Regardless of whether or not these are authorized currency, there is no doubt that the coins are struck in Germany, which explains their high quality – or their existence at all, since it is highly doubtful that Somalia’s government has the resources to purchase a modern coining press, or the trained technicians and mint personnel necessary to operate it well enough to make these proof-quality coins.
Conflicting information exists about whether these coins were authorized by the Somalian government. A letter of authorization exists, signed by one Babatunde Bobulobolou, authorizing the minting of 1 troy ounce coins with the face value of 100 Somalian shillings, but this document is of somewhat dubious origin. Another letter, purportedly from Bashir Issa, Governor of the Central Bank of Somalia, denies the authorization and states that the coins are not legal tender in Somalia.
This very confusion, of course, makes the coins more intriguing and increases the appeal of the items to many collectors. The coins are undoubtedly of very high quality and are made out of 99.9% pure silver, just like bullion coins are supposed to be. Their place of minting is Germany, with the Bavarian State Mint in Munich carrying out the actual striking of the coins. They are issued annually in much the same manner as other bullion coins, and feature unique designs each year to make them more appealing to collectors.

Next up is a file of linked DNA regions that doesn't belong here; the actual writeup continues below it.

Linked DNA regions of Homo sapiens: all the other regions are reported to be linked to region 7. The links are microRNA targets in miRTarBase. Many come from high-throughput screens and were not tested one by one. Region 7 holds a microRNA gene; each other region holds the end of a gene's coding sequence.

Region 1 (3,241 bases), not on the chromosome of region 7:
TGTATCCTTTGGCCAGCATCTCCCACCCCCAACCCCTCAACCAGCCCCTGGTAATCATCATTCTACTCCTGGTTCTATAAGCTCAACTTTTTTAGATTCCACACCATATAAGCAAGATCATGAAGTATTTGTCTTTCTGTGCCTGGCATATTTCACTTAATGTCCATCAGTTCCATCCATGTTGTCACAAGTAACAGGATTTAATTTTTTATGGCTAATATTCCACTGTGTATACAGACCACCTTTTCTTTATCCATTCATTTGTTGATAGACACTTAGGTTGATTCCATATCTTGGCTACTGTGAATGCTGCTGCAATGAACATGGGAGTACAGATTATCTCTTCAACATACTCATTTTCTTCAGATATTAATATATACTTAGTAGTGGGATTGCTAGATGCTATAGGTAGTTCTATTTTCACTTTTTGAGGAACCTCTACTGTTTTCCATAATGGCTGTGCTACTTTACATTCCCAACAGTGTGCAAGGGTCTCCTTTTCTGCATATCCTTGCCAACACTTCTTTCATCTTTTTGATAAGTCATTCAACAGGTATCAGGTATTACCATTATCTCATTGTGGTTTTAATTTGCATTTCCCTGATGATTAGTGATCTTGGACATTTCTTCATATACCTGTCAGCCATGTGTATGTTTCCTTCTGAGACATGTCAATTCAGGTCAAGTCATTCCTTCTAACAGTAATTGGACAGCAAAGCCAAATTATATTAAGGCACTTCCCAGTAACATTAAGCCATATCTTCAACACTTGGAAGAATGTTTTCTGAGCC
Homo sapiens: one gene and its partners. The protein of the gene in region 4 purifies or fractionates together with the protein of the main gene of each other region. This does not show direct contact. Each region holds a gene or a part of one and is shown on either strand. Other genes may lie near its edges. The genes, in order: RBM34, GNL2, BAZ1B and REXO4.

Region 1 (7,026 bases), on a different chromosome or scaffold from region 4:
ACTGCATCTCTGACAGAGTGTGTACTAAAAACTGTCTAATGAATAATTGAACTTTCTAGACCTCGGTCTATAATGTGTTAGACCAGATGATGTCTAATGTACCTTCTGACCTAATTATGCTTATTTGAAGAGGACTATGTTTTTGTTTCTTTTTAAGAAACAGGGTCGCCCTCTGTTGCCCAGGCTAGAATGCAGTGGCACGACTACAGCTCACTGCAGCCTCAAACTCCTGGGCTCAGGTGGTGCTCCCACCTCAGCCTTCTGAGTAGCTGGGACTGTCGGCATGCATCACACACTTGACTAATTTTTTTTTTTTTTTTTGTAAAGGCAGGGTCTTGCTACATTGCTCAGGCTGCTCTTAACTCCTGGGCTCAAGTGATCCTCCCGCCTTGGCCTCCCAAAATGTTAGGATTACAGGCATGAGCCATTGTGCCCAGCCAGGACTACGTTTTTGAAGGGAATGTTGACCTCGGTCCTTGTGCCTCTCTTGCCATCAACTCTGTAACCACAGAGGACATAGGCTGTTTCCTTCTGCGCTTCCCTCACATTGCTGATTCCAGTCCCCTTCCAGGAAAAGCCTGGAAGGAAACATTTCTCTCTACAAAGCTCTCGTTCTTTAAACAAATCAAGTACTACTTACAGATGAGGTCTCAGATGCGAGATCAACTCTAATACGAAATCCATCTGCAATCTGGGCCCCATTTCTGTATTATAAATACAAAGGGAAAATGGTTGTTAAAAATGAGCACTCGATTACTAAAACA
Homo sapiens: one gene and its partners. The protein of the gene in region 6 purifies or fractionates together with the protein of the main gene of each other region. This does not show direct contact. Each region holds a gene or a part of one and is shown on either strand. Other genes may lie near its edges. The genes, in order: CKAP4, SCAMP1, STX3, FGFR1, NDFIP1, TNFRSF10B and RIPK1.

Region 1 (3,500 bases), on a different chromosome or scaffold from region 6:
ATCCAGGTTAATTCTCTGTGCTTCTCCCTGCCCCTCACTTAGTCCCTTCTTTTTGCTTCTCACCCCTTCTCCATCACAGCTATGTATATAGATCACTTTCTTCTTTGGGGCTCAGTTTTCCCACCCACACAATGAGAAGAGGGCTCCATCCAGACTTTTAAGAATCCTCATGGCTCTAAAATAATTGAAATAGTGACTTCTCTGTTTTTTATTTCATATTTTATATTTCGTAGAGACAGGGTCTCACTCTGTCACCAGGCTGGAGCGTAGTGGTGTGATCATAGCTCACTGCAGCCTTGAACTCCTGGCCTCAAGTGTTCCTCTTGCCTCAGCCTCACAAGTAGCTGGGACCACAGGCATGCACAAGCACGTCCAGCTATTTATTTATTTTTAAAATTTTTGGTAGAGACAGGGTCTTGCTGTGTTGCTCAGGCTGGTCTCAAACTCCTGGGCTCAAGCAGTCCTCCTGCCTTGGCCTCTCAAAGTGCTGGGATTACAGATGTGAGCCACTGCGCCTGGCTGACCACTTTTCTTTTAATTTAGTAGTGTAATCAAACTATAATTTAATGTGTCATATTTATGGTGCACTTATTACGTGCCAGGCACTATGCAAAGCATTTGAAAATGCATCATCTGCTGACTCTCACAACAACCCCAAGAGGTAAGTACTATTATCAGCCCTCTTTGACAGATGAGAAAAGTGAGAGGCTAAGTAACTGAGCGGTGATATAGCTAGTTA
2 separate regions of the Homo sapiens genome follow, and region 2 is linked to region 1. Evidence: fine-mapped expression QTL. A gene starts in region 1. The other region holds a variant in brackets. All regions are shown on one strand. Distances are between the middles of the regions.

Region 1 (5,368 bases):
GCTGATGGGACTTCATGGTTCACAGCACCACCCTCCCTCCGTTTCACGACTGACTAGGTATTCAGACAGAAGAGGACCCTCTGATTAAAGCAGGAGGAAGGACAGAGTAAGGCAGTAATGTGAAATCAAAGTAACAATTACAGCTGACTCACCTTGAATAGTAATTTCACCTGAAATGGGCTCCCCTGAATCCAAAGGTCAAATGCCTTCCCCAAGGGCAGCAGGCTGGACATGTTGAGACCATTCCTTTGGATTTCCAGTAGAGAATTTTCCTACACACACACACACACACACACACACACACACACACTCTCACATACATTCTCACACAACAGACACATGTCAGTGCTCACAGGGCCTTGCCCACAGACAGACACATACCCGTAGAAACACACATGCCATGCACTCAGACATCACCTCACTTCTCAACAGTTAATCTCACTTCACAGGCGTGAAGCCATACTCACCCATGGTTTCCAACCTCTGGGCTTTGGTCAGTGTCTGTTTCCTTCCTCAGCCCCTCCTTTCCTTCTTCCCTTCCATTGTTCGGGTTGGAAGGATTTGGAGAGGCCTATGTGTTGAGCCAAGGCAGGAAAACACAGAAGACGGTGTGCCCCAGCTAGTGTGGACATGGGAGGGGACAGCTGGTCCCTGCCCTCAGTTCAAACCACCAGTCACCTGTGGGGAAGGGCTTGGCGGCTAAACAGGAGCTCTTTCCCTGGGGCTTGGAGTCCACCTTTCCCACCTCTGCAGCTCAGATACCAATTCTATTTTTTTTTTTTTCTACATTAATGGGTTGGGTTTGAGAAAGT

But nobody is certain whether or not they are genuine Somalian coins, authorized by the Somalian government, which – together with their attractiveness – makes them some of the most unusual coins available today, and ensures that they command a fairly high premium over spot. The fact that Somalia is in a seemingly permanent state of collapse, with incessant civil war and uncertainty about which governments may exist and which are or are not legitimate, adds further to the mystery.